The question was from a Gentleman who had submitted his original DNA sample about ten years ago to FTDNA and it was about upgrading his results to the newest version of the DNA test.
The 10 Year Old DNA Sample
This original sample would have been for a YDNA or mtDNA test. The original test was made with the existing test apparatus at the time, YDNA and mtDNA testing performed by FTDNA does not use chips or chip sets. Bead chips (BeadArray Microarray technology) are used for autosomal and X chromosome testing by AncestryDNA, 23andMe and FamilyTree DNA’s Family Finder.
The original sample can be used to do an auDNa test as well, using the latest and greatest chip set on FTDNA.
As stated above, you could use the original ten year old sample until there was nothing left of the sample to test. When you run out, FTDNA will send you a new test kit to submit a new sample.
Other Testing Companies
This question as it relates to AncestryDNA, was covered by Roberta Estes in May 2016 in her blog, DNA Explained, Ancestry Modifies Their Autosomal DNA Chip. Ancestry does no store your sample after the sample has been used once. She states, “If you retest today, you’ll have to handle both tests separately in your account. There is currently no way to merge tests, so you’ll have an old one and a new one. There is no “best of both worlds.” There is no way to preserve stars or notes or anything you may have done to one account and transfer to a different account. About the only thing you could do is, in time, to compare to see if you continue to have the same matches on both chips as more people test on the new chip. and 23andme do not store your sample so to get your test redone using the latest chip set for them you would have to submit a new sample for testing.”
23andme does not keep your sample for further testing.
My Heritage? My Heritage is a repackaging of FamilyTree DNA’s Family Finder test, so this auDNA test sample would be kept on file at FamilyTree DNA, though I don’t know how many hoops you’d have to jump through to get an upgrade via FamilyTree DNA using a sample sent in from My Heritage. This is from an industry insider – still no reply from My Heritage.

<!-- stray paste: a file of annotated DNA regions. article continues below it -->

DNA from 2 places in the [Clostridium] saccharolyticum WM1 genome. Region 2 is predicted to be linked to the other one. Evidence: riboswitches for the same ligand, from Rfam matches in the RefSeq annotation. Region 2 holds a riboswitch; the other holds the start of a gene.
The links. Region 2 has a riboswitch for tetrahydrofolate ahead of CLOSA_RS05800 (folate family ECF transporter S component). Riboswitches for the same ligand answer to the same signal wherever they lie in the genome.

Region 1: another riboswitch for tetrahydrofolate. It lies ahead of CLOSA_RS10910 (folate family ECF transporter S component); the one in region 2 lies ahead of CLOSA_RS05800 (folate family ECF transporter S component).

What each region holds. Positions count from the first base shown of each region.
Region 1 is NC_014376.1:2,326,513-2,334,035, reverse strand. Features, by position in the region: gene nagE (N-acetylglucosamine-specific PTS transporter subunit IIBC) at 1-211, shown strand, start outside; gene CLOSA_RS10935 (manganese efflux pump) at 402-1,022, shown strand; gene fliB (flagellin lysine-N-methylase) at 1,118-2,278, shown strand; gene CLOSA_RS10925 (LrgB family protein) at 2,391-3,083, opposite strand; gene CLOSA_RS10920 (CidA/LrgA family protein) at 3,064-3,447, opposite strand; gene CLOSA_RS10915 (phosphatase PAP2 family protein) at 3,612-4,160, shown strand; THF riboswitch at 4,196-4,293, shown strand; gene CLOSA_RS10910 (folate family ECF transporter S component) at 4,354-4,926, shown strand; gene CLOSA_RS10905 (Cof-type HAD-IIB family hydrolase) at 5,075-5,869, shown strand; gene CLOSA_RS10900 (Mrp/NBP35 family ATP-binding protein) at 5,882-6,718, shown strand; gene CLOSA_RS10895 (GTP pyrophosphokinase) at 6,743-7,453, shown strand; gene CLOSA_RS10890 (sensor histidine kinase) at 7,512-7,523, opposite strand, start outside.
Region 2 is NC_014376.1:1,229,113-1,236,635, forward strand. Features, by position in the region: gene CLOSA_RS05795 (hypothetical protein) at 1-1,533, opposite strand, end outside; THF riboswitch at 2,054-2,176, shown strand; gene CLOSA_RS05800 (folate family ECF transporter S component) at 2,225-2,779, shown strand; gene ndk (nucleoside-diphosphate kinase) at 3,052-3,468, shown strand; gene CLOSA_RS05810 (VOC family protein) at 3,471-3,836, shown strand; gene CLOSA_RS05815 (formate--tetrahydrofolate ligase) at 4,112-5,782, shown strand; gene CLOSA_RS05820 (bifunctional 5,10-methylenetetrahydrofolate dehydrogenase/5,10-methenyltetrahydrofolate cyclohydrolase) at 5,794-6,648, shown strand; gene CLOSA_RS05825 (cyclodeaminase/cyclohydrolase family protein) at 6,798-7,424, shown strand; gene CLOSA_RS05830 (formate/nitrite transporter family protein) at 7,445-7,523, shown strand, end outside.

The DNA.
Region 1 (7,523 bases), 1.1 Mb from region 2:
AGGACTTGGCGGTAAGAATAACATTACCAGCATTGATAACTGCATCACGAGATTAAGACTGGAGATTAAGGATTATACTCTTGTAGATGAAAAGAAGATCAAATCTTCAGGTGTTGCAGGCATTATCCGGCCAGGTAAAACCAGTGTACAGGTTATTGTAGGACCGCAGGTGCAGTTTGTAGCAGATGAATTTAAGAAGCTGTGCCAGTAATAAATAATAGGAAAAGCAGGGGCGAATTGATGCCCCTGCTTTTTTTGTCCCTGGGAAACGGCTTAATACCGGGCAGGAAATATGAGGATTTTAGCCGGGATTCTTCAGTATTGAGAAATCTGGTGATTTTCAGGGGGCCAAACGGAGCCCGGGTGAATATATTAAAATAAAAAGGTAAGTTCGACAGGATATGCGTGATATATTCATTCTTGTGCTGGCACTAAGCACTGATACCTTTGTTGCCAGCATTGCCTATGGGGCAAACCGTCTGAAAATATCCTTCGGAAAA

Not complaining about the wait. I have also been trying to call FTNDA on and off today to ask another client related kit question and can’t get through. I am sure it’s all the crazy advertising that was done over the holidays slamming all testing company’s phone lines. If you need me, I will be perpetually on hold with the knowledge that more and more people are getting out and testing!
Thanks to Peter Roberts, my good friend and hero (his other title is Associate Professor and Archivist at Georgia State University it really should be something closer to Genetic Genealogy Geek) for input on this blog post.
Grandma’s Genes is winding down 2016 with a mind towards the things that most influenced our work. Aside from the blueberry pies, presentations, research, Swab-A-Thons, field trips, conferences, phone calls, blog posts etc., there is one major take-away.
Networks connect us all. We drive to our jobs on a network of roads. We communicate with each other over a network of airwaves or wires or through the vast web of the internet. We have a network of support – friends, family and the baker down the street. Even our neighbor next door is a thread in the Network of our Lives.
How we connect to our networks is just the facility of that connection. What matters is the content.
If I hadn’t joined WikiTree in December 2013, the mother load of genealogy networking and collaboration, and turned this many, many year passion into a mystery solving venture that pays for my blueberry pies? I would still be just answering family queries and would never have learned the joy of genealogical collaboration. Collaboration on such a stratospheric level. I posted once about how WikiTree has given me an education beyond my university degree in WikiTree’s G2G Forum. That was a year ago – I must be working toward my WikiTree doctorate now.